The Church Bells of the City of London

ST PAUL'S CATHEDRAL

 

A ring of 12 bells plus an additional service bell hung for ringing, Great Paul (bourdon), Great Tom (hour bell) plus 2 quarter jacks.
Tenor: 61-2-12 in B flat
Frame: 1878 John Taylor & Co.
Never subsequently retuned.
Grid Ref.: TQ319811
Upstairs Ringing Room
Peals

North West Tower

NORTH WEST TOWER

  • Ring of 12 bells
  • Additional service bell hung for ringing

South West Tower

SOUTH WEST TOWER

  • Great Paul (bourdon)
  • Great Tom (hour bell)
  • 2 quarter jacks
1087 The building of St Paul's Cathedral began.
1222 A central tower and spire was built rising to a height of 520 feet. 5 bells were placed in the tower.
1240 The building was largely completed.
14th Cent. A separate bell tower was built on the north-east side of the cathedral and was equipped with 4 bells.
1561 4th June The spire was struck by lightning, destroying the bells. The spire was never rebuilt nor the bells replaced, the Dean and Chapter rather relying on a single bell.
15th Cent. The bell tower was pulled down and the bells scrapped.
1666 The Great Fire of London damaged St Paul's so much, it could not be restored. The fire also probably destroyed any bells that were there.
1675 21st June The foundation stone of the new St Paul's Cathedral was laid.
1698 William III gave the tower and bells from St Stephen's Chapel in the Palace of Westminster to St Paul's. The largest, originally called "Edward of Westminster" later became known as "Great Tom" or "Westminster Tom". It weighed 82-2-21.
1699 Great Tom cracked after it fell off its carriage en route to St Paul's.
1700 A bell was cast by Philip Wightman and hung in the North West tower.
1707 Two quarter bells were cast by Richard Phelps.  A contract (dated 15th Nov. 1706) was made with Phelps and the clockmaker Langley Bradley.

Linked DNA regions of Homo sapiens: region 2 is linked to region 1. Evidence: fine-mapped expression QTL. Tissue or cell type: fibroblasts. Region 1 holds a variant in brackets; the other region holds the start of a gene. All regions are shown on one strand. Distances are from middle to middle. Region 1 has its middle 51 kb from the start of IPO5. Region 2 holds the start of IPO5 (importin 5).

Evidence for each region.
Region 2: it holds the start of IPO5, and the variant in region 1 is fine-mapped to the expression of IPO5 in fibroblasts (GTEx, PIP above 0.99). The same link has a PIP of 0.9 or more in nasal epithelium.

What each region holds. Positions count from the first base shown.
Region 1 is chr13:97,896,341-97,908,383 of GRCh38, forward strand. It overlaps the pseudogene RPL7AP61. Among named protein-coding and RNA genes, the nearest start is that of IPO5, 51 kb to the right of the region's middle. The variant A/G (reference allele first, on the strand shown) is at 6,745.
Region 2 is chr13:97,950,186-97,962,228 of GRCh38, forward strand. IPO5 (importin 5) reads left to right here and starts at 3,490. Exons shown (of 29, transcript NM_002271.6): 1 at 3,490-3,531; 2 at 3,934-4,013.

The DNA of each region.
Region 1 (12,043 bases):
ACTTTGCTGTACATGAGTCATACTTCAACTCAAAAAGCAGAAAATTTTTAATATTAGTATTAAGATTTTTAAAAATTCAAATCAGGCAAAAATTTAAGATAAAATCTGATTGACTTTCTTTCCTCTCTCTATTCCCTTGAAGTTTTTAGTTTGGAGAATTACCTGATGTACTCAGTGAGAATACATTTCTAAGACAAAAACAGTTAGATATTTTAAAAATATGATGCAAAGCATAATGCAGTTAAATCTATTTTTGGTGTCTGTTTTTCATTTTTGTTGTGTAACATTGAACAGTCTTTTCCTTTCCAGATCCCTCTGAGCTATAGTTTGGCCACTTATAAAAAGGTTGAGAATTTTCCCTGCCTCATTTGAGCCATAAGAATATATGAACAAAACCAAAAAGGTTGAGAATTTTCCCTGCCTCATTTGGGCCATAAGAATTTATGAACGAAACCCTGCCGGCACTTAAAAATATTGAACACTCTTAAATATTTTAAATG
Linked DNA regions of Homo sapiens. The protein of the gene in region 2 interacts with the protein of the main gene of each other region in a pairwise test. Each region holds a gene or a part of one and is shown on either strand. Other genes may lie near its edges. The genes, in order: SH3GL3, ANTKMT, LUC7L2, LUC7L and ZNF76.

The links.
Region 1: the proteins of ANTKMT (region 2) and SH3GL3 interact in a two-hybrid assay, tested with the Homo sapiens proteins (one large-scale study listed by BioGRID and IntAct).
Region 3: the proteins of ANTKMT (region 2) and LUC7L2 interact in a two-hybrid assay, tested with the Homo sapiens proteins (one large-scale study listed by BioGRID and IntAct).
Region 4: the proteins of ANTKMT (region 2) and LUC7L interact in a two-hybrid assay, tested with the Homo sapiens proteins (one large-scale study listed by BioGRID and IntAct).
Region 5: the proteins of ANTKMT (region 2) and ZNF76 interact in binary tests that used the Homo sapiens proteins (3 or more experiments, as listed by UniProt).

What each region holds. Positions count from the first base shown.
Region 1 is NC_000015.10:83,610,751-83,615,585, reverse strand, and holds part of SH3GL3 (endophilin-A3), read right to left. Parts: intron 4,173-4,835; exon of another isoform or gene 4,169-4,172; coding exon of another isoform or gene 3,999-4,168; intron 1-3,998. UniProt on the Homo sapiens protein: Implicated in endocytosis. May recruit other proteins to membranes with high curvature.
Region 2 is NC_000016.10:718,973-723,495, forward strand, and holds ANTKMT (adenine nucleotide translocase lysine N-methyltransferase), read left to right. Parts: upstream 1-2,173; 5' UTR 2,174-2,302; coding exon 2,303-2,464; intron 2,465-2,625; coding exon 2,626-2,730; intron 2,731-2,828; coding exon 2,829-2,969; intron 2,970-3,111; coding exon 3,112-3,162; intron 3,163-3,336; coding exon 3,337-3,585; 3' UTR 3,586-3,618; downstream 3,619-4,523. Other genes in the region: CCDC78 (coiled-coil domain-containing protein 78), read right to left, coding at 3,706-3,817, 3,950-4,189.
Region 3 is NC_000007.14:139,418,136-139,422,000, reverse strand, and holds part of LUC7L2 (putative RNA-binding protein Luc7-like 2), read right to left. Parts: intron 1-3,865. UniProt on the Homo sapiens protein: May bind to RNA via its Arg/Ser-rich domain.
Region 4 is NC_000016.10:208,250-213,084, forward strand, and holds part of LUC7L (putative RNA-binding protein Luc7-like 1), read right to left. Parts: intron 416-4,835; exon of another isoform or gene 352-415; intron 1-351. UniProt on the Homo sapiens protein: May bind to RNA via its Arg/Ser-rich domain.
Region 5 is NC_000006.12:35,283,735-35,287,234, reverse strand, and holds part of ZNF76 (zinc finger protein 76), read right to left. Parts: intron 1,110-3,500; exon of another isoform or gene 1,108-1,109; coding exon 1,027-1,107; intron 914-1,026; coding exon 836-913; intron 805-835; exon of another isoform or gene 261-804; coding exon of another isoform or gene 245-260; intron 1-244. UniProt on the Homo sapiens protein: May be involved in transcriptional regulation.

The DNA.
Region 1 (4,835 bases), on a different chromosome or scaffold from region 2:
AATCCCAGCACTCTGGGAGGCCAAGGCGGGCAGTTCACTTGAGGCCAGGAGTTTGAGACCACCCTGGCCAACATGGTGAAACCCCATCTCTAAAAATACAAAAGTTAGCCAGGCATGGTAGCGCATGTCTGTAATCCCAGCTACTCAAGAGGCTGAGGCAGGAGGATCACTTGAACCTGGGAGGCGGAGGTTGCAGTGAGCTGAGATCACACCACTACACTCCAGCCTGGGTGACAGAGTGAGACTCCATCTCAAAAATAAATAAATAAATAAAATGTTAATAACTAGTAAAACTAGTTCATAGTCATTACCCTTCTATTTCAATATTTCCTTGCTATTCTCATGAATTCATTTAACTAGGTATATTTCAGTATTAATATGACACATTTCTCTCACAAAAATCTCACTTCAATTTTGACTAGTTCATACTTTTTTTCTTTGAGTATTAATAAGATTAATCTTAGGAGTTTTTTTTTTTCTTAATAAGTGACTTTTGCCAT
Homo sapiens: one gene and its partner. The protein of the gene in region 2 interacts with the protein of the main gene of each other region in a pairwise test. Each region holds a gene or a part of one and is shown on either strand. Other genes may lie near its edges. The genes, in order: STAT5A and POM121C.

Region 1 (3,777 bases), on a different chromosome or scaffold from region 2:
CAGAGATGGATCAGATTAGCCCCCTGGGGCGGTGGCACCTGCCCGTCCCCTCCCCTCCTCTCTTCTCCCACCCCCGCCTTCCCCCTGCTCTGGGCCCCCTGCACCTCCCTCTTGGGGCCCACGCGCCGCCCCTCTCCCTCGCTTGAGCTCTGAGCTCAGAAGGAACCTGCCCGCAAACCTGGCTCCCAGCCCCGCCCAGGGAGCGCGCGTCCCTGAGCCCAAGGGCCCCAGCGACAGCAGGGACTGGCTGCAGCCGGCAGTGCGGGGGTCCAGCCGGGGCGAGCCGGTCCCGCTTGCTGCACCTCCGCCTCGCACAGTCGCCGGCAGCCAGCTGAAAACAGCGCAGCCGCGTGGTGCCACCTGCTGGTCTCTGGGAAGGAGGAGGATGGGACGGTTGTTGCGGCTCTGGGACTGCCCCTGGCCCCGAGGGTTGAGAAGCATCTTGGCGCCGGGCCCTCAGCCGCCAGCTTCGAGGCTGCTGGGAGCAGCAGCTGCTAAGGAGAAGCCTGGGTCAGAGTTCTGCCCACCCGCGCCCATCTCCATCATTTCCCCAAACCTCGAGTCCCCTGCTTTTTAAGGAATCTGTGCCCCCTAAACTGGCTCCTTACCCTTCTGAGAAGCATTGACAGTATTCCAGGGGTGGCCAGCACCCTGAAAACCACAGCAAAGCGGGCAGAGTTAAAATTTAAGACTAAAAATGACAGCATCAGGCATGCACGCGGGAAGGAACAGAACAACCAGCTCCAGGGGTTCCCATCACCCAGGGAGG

1708 Great Tom was recast by Philip Wightman and hung as the hour bell in the South West Tower. It weighed 73 cwt approx.
1709 The casting of Great Tom was a failure, and it was recast by Richard Phelps.  The old bell was 82-2-11.  The new bell was 96cwt approx.
1716 This casting of Great Tom had also failed, so it was recast again by Richard Phelps.
1717 Walters states that the quarter jacks were recast by Richard Phelps, however this seems unlikely given that they bear the date "1707" (info to be confirmed by a site visit). Walters estimated the bells to be 13cwt and 35cwt approx.
1878 A ring of 12 bells was cast and hung in the North West tower by John Taylor & Co.
1878 1st Nov. The new ring of 12 was opened by the Ancient Society of College Youths.
1881 23rd Nov. Great Paul was cast by John Taylor & Co. - the largest bell in the country. It was originally hung with a wooden headstock. There were  four ropes on the, two each side, falling behind each other in each case. Two were fitted at the top of the wheel and two at the usual place; the former were drawn out to clear the others.
1882 18th Mar. Great Paul was rung for the first time (in Loughborough).
1882 3rd June Great Paul was dedicated.
1891 Great Paul was rehung on a new headstock. A wooden wheel was supplied to replace the levers in use previously, and the bell and frame were moved higher in the tower to make room for the new clock. John Taylor supplied the headstock and the wheel.
1971 Great Paul was fitted with the present two iron wheels. They and the motors were supplied by Breviet-Mamias of Gagny, France (subcontraced by John Taylor).
An illustration of the cathedral with its 150m spire.
Note also the spired campanile on the north east side (enlarged here too).
1916 engraving representing Old St Paul's as it appeared prior to 1561, with intact spire.
The spire was destroyed by lightning in 1561 leaving the stub illustrated here.
The whole cathedral was destroyed in 1666.